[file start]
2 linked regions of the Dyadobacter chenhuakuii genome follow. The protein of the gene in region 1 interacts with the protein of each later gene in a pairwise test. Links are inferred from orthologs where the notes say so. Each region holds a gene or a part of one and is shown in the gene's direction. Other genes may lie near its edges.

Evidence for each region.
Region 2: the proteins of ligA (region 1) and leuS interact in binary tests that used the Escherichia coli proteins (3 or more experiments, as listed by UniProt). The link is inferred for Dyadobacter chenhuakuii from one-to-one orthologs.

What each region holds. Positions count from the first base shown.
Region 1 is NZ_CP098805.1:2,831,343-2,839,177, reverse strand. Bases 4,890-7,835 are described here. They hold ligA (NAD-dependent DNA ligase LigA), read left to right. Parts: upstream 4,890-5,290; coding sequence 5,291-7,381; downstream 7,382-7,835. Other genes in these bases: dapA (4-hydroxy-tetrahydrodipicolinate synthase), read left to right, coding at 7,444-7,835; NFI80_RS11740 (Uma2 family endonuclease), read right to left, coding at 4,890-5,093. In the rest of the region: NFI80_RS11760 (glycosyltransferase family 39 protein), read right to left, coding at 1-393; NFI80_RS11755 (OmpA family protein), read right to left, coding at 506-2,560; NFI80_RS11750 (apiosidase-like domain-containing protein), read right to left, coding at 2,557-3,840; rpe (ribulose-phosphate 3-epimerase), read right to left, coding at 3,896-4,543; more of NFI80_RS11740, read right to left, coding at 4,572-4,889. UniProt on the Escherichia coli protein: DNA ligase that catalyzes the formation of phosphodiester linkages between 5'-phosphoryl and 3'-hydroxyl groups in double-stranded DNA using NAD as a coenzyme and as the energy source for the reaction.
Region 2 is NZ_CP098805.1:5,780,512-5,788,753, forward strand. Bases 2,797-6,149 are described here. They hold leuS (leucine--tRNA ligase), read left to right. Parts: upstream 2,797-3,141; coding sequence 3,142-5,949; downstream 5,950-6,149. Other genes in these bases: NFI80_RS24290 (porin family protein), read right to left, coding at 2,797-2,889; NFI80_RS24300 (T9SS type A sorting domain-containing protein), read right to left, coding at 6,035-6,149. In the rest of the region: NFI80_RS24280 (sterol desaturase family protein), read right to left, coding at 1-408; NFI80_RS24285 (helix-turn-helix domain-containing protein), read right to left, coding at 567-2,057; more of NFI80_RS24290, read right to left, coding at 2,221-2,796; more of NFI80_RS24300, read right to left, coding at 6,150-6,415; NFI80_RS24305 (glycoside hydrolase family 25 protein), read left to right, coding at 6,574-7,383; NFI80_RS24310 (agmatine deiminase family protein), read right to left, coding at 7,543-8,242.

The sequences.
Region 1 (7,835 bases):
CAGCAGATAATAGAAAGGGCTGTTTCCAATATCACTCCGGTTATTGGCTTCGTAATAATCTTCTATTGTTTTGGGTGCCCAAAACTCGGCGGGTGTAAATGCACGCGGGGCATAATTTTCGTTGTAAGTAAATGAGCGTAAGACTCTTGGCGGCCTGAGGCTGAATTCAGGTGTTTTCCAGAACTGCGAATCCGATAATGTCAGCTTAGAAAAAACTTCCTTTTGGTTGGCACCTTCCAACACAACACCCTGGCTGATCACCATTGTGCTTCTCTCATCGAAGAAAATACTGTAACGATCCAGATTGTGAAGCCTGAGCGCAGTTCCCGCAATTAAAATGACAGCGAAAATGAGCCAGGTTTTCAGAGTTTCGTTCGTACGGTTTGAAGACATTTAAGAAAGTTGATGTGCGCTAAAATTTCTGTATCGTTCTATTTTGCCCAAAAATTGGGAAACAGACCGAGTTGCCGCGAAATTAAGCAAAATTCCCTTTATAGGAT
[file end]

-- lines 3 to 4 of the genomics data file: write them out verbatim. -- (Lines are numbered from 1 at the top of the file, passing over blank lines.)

Region 2: the proteins of ligA (region 1) and leuS interact in binary tests that used the Escherichia coli proteins (3 or more experiments, as listed by UniProt). The link is inferred for Dyadobacter chenhuakuii from one-to-one orthologs.

What each region holds. Positions count from the first base shown.